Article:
Biblical Dogmatics – Voigt, Andrew George (1917)
This is a good little Systematic Theology from the early 20th century. It is from a conservative Lutheran position so there were some perspectives I hadn’t encountered before, but that was, in large part why I read it. I’m exploring this branch of Protestant Reformation thought at the moment, so it was nice to find a concise but thorough summary of doctrine that was available on Archive.org. (Side note: reading PDFs on the iPad in LiquidText is a great experience.) One thing that I appreciated about his perspective, and of what I have encountered of Lutheran theology, is that they are prepared to stop with Chesterton and say, scripture says X and also appears-to-be-not-or-opposite-to-X , we bow before God’s prerogative to be beyond our comprehension and will not construct a theological system that explains how certain words or verses don’t mean what they seem to mean.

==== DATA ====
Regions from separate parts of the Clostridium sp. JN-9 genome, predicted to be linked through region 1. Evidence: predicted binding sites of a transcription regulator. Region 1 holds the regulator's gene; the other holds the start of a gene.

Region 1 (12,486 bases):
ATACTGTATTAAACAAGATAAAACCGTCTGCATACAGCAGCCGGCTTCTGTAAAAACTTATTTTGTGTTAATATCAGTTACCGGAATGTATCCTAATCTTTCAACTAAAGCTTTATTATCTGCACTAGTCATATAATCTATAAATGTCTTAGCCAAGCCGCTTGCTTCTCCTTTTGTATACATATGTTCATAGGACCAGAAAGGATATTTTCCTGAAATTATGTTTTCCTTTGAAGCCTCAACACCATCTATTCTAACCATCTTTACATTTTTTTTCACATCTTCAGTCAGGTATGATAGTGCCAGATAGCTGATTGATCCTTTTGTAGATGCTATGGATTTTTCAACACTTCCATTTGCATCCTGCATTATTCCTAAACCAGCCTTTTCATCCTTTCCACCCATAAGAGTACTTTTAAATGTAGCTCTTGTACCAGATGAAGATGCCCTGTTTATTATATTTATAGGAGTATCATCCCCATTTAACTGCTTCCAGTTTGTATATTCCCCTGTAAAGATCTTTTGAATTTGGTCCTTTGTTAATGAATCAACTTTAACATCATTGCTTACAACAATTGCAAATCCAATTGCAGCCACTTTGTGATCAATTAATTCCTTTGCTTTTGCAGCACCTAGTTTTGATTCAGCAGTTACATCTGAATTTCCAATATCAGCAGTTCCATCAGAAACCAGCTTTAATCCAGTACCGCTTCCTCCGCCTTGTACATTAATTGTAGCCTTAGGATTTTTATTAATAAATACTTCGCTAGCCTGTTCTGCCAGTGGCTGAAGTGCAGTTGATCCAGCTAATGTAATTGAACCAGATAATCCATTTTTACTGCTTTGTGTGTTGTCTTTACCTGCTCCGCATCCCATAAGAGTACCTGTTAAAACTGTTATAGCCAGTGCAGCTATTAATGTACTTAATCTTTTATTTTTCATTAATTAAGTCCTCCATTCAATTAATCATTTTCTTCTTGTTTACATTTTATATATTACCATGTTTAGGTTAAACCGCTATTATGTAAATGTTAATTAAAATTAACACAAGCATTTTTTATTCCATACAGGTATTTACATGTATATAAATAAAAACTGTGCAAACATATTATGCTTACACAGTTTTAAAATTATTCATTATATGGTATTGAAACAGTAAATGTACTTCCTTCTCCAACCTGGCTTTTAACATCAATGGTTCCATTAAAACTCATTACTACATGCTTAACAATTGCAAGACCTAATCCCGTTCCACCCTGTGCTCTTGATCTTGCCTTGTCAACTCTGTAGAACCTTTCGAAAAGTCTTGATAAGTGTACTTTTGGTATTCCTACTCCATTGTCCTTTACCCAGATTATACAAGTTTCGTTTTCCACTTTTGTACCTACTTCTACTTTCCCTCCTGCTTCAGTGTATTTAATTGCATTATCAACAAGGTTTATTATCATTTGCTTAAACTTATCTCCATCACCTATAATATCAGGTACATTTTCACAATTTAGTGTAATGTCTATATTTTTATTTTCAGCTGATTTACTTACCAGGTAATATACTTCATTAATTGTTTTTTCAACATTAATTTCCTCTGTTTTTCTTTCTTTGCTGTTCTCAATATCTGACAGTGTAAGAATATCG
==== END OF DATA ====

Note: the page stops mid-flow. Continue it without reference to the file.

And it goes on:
Two quotes for you:
As we know by experience of none but a sinful world, it is useless to speculate how God’s design in creation would have been carried out if there had been no sin. (p.107)
The essential truth of this conception, namely, that God’s holiness forbids Him to compromise with sin even in exercising mercy, must be maintained. But it would be a mistake to conceive of a tension between the righteousness and mercy of God, as if they tended in opposite directions, and as if God had to be reconciled with Himself. The righteousness of God as well as His mercy demands the removal of sin; for the existence of sin is as abhorrent to the righteousness of God as the misery of the sinner is to His mercy. (p.115)